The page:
Physical Therapy Struggles

I want to preface today’s post by saying I’ve been extremely fortunate to have great physical therapists post-car-accident.

It has been a very long (almost 7 year) road.

My last (ninth!) surgery was just six months ago.

The challenges on my journey have been too numerous to count.

On Tuesday, I had a rough day at PT.

(Tears might have happened all over Paul Newman’s shirt.  Kudos to him for being so quick to hand out hugs and tissues.)

By Tuesday afternoon, hugs aside, I had decided to quit PT.

If you have followed me for years, you know deciding to quit PT wasn’t an infrequent thing in my early post-accident years.

It was a horrific time filled with horrific pain.

I went through surgery after surgery after surgery … followed by a few more surgeries.

I wanted to quit and run away from PT all the time.

“I quit,” I used to tell The Torturer (my physical therapist during my worst post-accident years) on a daily basis.

Sometimes I even stomped my foot when I said it.

“No.  No, you don’t,” he’d answer.

(I made that man work hard for his money.)

This Tuesday, however, I didn’t tell anyone I had decided to quit PT.

I wanted a few days to think about my decision.

And think I did.

I thought about what I was like the day (last October) when I first met Paul Newman.

I had regressed substantially from where I was when The Torturer and I parted ways.

I could barely move.

My pain levels were sky rocketing.

I remember Paul Newman turning his dazzling Paul Newman eyes on me and asking if I was willing to commit to teeny-tiny baby steps of progess without quitting and giving up.

(I said yes, of course.  There isn’t a woman alive who can say no to Paul Newman when he dazzles you with his full Eye Power.)

But, I put a qualifier on my affirmation.

I needed him to commit to not giving up on me, too.

I couldn’t bare to give my full trust to a PT again if they weren’t going to also commit to helping me  forever  long term.

We made a pact.

And, now it’s 8 months later.

I’m nowhere near “normal,” but my motion is better.

My daily pain levels are much better.

My pain flare-ups are less frequent, and (most often) less severe.

There is no question, I’m in a much better place than I was last October.

Thinking back to where I was when Paul Newman began treating me,

Made it clear to me.

I have nothing to gain by quitting.

In fact, my greatest fear is regressing.

I absolutely can not go back to where I’ve been.

It was a terrible place.

I still felt the tug of wanting to quit PT, but

I also realized I need to stick with it.

Maybe forever.

Even if I never move forward one more teeny-tiny step.

PT with Paul Newman keeps me from going back to Pure Hell, which was a very bad place to live for so long.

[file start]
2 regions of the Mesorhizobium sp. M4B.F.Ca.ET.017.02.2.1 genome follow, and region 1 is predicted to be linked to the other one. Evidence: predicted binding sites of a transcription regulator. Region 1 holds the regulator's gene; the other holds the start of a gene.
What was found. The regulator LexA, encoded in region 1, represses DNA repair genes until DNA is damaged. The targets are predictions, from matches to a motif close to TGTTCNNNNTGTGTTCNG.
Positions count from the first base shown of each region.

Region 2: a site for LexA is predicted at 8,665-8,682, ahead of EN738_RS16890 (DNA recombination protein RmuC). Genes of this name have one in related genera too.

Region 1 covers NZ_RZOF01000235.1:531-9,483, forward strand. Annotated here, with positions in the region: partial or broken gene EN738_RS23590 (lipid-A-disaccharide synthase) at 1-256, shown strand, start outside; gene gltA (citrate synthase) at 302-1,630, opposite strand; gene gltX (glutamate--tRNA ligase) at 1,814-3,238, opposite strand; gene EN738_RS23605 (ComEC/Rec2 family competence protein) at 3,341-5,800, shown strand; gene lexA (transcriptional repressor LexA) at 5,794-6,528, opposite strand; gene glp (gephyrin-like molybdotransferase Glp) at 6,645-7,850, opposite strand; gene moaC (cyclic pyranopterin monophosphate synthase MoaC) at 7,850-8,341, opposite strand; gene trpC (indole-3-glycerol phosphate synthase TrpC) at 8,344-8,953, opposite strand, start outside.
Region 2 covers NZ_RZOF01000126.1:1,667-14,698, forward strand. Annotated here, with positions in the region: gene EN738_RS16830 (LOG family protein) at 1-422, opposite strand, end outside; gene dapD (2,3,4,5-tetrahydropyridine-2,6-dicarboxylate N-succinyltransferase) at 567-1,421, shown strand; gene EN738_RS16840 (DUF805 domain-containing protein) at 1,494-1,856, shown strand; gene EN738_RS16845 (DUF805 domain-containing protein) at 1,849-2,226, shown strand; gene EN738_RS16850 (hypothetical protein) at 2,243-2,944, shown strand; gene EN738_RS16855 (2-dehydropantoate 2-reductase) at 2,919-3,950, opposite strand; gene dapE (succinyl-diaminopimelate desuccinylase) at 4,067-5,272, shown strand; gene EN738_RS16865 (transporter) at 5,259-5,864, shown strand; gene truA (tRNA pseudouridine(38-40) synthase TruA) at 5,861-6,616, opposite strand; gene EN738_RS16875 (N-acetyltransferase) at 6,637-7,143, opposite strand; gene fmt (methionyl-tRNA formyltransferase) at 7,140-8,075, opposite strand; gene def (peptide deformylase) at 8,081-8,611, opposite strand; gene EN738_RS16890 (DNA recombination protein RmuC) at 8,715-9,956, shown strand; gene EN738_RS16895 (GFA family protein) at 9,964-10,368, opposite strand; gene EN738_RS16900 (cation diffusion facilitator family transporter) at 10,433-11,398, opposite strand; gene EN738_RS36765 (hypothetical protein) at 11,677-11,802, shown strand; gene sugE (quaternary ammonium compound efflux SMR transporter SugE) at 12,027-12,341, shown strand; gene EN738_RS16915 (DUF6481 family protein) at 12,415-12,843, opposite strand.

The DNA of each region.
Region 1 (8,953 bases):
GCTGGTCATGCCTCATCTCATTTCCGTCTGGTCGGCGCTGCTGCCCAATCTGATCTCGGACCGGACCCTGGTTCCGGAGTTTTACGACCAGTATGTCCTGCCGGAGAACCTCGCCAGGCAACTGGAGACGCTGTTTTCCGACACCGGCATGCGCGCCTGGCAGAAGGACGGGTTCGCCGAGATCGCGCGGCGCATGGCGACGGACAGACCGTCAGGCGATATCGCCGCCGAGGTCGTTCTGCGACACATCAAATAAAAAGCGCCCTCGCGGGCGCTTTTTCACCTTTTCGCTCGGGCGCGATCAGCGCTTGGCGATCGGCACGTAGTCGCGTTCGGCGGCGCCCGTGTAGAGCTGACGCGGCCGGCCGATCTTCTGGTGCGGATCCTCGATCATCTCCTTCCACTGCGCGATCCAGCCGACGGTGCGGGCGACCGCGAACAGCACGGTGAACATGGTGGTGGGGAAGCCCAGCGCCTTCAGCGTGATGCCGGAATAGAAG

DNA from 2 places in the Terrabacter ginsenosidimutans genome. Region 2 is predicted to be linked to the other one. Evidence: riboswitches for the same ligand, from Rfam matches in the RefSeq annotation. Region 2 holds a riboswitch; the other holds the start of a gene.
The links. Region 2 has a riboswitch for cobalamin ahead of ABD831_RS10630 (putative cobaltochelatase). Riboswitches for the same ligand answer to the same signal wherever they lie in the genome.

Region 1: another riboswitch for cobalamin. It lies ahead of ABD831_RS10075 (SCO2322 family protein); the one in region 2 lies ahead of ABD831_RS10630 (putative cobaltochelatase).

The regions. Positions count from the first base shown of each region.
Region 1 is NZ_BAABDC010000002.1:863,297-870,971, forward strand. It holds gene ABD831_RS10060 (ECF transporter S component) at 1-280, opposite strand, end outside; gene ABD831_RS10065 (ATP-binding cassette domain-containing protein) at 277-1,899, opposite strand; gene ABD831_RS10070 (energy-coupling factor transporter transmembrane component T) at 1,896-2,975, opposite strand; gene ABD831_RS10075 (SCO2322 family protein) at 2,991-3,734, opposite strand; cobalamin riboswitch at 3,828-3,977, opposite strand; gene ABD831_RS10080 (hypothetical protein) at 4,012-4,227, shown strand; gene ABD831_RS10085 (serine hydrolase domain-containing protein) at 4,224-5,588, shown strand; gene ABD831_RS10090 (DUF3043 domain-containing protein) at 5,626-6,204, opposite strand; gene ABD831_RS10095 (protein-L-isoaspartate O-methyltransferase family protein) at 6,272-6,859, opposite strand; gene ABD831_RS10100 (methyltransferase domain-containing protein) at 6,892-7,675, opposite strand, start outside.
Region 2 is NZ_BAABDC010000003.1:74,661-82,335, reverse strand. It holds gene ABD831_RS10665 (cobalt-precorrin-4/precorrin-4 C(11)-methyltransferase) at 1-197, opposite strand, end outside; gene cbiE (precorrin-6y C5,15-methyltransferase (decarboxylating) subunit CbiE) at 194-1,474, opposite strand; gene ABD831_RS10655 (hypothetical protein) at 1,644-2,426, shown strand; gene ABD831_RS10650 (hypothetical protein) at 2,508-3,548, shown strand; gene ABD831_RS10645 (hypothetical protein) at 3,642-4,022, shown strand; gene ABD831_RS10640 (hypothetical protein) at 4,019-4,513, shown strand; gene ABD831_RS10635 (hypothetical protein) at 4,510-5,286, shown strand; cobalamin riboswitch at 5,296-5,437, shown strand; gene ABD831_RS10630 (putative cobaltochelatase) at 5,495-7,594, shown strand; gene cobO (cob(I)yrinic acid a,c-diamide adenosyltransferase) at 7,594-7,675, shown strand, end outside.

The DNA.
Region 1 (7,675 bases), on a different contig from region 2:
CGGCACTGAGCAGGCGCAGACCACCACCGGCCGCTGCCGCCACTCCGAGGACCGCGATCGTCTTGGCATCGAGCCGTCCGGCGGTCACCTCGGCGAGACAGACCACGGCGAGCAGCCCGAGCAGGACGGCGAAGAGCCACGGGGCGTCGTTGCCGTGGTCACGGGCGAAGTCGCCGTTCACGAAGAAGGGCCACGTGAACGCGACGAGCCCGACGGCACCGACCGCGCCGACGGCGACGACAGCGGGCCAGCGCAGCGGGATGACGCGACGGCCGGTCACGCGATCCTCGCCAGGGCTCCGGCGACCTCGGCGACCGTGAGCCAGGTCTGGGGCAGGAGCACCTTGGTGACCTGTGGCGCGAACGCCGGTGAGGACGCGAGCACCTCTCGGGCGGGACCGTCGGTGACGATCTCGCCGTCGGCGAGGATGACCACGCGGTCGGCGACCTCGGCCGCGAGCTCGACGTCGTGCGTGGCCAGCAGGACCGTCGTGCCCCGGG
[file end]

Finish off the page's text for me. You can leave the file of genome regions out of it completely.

But then –

Yesterday, I spent some time with The Torturer.

It was a social visit to get caught up on each other’s lives.

We talked about … well, everything.

It was a very nice visit.

As we parted, he asked me to show him how much I can now lift my arm.

My arm had not been a part of our discussion during our visit.

I hadn’t expected him to ask me to show him my arm mobility,

(I’m sure it was impossible for him not to be curious after taking care of me for so long.)

I hesitated and lifted my arm out to the side as much as I could.

And in that moment, I felt like a total failure.

I know he didn’t intend to make me feel bad.

He was, understandably, curious to see how far I’ve come.


I felt failure.

How many times did I do this exact thing when he was my PT?

Am I even at the level I was when we parted ways?

I’m better than I was “after my post-Torturer regression.”

But, have I simply gotten back to where I was a couple years ago?

I could see it in his eyes.

I could feel it in his hug good-bye.

I’m so discouraged.

I’m a physical therapy failure.

And this is it, isn’t it?

The biggest challenge is finding the fortitude to continue when you just want to crawl in a corner and give up.

19 Responses to “Physical Therapy Struggles”

  1. Denise

    Maybe spending time with The Torturer is not such a good idea. You seem to have a very good, trusting rapport with Paul Newman. Focus on that. If it becomes a lifelong commitment, so be it. With all the changes going on in your life right now….empty nest….leaving your PT is probably not a good idea. Failure? I don’t think so. Look how much you’ve done with your photography in the past couple of years. Onward, girl!!!

    • Suzanne

      Thank you for the encouragement.
      No, I know I can’t leave Paul Newman.
      The poor man is stuck with me.
      (And? I don’t think he’d let me go even if I wanted to.)
      He’s good for me.

    • Suzanne

      Paul Newman made it very clear to me today that I am going nowhere ….!

  2. Jan's Sushai Bar

    You know, I’m more than a little bit pissed that The Torturer asked you to do that, then condemned you with a look. HE quit YOU – he has NO business asking you about, much less qualifying, your progress with Paul Newman. NONE at ALL.

    Don’t you DARE quit. Don’t do it!!

    • Suzanne

      Oh Jan, I love you.
      And, I love how faithful you are as a friend.

      You’re right, The Torturer did quit me.
      And that hurt a lot.
      (Emotionally … and physically due to the regressing I did once I “lost” him.)

      It certainly didn’t happen fast or easily, but he and I have made peace and stay in touch.